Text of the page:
How is neuropathy treated?

Peripheral neuropathy can cause permanent damage to nerves if untreated. Treatment will target the cause if it can be determined.

Treatment of idiopathic neuropathy revolves around symptom management. Options include over-the-counter and prescription medications, physical therapy, and occupational therapy.

Mobility aids can help you move around safely if you’re having trouble with balance or walking. These may include special shoes, braces, and canes.

Lifestyle choices can help to improve day-to-day functioning. It’s important to maintain a healthy weight through a balanced diet rich in vitamins and nutrients. It’s also important to get plenty of rest and exercise to tone and strengthen your muscles. Quitting smoking and keeping alcohol consumption to a minimum is healthy and may also help with your neuropathy.

Living with a chronic illness can lead to anxiety and stress. It can be helpful to talk with someone who lives with the same condition. Your doctor can refer you to a local neuropathy support group for additional support.

What is the long-term outlook for neuropathy?

The general prognosis for idiopathic neuropathy is good, even if your symptoms are permanent. There are many effective treatments available for keeping your symptoms in check and helping you lead a comfortable, happy life. Working with your doctor to treat any underlying condition you may have, along with your symptoms, is the ticket to your best outcome in the short and long term.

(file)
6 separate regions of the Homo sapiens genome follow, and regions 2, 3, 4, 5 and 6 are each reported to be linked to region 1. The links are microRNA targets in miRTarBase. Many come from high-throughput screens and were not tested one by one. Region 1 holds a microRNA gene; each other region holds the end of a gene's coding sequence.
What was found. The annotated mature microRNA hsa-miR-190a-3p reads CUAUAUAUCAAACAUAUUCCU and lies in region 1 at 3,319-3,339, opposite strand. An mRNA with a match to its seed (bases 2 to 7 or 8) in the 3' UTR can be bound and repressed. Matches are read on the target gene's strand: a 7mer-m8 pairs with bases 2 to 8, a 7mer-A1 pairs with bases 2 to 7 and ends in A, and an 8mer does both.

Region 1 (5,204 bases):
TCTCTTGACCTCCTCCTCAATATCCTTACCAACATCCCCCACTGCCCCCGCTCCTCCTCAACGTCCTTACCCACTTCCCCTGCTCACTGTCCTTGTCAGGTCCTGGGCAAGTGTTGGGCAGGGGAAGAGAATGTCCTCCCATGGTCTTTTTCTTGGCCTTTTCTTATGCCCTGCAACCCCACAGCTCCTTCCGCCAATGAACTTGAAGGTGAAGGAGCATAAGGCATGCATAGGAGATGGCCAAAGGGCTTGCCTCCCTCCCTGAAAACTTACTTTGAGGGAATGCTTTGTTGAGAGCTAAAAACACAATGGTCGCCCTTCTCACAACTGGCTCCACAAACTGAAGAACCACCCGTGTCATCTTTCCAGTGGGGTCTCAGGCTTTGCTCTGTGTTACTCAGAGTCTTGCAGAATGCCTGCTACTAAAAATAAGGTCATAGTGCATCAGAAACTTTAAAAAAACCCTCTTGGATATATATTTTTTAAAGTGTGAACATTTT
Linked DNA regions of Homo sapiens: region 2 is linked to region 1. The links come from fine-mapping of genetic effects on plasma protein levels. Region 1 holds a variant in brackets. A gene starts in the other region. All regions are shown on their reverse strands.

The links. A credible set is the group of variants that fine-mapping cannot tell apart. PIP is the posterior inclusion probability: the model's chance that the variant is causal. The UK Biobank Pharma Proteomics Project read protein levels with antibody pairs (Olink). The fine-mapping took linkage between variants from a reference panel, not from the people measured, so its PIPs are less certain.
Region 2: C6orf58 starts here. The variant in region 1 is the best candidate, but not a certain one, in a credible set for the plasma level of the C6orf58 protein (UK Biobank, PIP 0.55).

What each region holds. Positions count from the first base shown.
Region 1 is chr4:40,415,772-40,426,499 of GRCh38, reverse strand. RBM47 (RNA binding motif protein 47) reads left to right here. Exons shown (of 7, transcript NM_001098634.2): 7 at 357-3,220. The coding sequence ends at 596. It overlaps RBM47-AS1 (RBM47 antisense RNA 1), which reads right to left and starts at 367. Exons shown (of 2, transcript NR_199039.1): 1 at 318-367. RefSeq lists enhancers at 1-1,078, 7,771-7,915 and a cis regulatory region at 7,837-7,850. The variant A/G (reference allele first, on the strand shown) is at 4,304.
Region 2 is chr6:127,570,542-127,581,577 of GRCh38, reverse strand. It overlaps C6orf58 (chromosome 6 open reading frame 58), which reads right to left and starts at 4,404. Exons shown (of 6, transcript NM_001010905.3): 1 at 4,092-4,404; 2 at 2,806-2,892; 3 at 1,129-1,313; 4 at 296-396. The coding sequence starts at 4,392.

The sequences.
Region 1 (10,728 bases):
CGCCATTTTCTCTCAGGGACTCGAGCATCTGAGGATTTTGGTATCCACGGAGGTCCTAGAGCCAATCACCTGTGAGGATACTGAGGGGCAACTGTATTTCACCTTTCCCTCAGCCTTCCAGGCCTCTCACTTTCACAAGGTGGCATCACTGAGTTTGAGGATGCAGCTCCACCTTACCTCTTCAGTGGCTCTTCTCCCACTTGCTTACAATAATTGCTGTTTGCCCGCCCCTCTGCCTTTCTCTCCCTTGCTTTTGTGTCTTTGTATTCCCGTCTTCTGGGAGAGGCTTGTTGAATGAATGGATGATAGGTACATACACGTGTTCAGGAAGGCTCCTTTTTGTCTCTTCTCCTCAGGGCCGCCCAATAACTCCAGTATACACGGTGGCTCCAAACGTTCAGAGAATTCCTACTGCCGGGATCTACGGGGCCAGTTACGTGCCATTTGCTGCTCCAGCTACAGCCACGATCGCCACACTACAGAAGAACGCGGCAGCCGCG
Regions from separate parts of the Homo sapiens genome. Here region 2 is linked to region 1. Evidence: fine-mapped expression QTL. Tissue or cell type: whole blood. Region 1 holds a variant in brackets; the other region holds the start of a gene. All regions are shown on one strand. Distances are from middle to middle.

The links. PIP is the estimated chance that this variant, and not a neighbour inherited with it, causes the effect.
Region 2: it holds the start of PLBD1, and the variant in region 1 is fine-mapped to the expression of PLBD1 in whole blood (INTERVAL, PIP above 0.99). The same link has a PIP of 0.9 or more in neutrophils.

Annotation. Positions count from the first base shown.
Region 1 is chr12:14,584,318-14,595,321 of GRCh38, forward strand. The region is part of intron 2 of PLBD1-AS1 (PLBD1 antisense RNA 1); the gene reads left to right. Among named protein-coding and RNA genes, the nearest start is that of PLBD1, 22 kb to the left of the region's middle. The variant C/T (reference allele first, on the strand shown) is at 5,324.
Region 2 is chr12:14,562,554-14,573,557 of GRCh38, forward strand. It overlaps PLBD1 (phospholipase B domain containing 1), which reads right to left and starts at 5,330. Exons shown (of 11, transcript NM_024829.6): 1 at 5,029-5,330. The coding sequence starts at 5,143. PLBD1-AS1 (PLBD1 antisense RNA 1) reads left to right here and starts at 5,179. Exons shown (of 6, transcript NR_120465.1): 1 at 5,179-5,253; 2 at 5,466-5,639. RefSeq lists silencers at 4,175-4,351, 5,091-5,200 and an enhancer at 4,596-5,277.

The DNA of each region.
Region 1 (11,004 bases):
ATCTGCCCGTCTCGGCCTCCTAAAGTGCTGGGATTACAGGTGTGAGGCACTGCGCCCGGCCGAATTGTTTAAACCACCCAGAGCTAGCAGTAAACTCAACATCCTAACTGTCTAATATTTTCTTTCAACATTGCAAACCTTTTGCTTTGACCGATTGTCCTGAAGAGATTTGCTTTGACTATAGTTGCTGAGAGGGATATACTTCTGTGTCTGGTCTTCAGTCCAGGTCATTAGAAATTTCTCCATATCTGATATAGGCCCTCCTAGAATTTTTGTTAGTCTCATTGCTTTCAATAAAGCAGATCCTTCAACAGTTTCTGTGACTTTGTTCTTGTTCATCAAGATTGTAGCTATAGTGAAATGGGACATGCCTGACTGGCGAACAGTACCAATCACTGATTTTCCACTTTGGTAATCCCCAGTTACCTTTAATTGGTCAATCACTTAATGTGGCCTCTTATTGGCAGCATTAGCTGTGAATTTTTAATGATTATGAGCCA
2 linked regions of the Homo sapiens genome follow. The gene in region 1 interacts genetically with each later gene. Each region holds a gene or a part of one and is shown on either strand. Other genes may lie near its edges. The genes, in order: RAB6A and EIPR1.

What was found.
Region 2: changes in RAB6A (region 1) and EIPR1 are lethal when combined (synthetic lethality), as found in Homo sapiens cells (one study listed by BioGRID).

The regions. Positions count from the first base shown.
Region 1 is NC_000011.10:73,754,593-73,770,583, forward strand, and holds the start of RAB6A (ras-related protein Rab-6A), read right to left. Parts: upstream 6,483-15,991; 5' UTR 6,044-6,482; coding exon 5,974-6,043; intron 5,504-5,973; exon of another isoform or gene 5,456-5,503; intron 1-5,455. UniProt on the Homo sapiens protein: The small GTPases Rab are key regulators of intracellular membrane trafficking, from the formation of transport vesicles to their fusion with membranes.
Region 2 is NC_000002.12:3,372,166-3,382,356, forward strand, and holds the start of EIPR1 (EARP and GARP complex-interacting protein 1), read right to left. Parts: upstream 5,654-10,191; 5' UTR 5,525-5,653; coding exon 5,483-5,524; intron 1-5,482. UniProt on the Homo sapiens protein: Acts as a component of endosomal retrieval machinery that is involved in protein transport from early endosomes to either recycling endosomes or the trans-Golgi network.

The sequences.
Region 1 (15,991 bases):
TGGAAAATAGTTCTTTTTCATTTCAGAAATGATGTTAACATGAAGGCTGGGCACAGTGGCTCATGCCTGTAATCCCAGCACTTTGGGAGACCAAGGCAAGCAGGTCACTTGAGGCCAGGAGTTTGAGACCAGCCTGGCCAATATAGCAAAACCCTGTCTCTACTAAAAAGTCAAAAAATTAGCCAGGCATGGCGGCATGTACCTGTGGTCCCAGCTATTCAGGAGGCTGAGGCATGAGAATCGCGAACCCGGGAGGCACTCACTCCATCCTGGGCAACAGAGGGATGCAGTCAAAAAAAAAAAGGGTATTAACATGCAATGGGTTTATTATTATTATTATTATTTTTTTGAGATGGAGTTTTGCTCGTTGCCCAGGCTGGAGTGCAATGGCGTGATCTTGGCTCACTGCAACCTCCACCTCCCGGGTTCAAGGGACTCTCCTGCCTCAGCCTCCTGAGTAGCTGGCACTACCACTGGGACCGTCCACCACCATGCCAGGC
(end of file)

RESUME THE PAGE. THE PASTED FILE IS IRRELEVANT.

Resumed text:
Tuesday, 14 August 2018

The Unexpected And Unwelcome Extras That Neuropathy Can Bring

Today's post from (see link below) looks at a few extremely unwelcome extra that nerve damage can bring, especially after a period of time. Most doctors would label these as being autonomic symptoms of neuropathy, in that they are things that are pretty much outside your own control and affect involuntary actions of the body. Unfortunately there are many more but these are perhaps the most serious and can make life pretty miserable. Hopefully, if you have neuropathy, it will be confined to those irritating and painful sensations in the feet and legs but being aware of potential further complications can help you identify them in early stages and get help as soon as they become an issue.

6 Potential Complications of Neuropathy and How to Help Treat Them
By Sheryl Huggins Salomon Medically Reviewed by Samuel Mackenzie, MD, PhD
Last Updated: 5/15/2018

Reduced sensation in the feet can lead to undetected sores or ulcers, which are two of several possible neuropathy complications.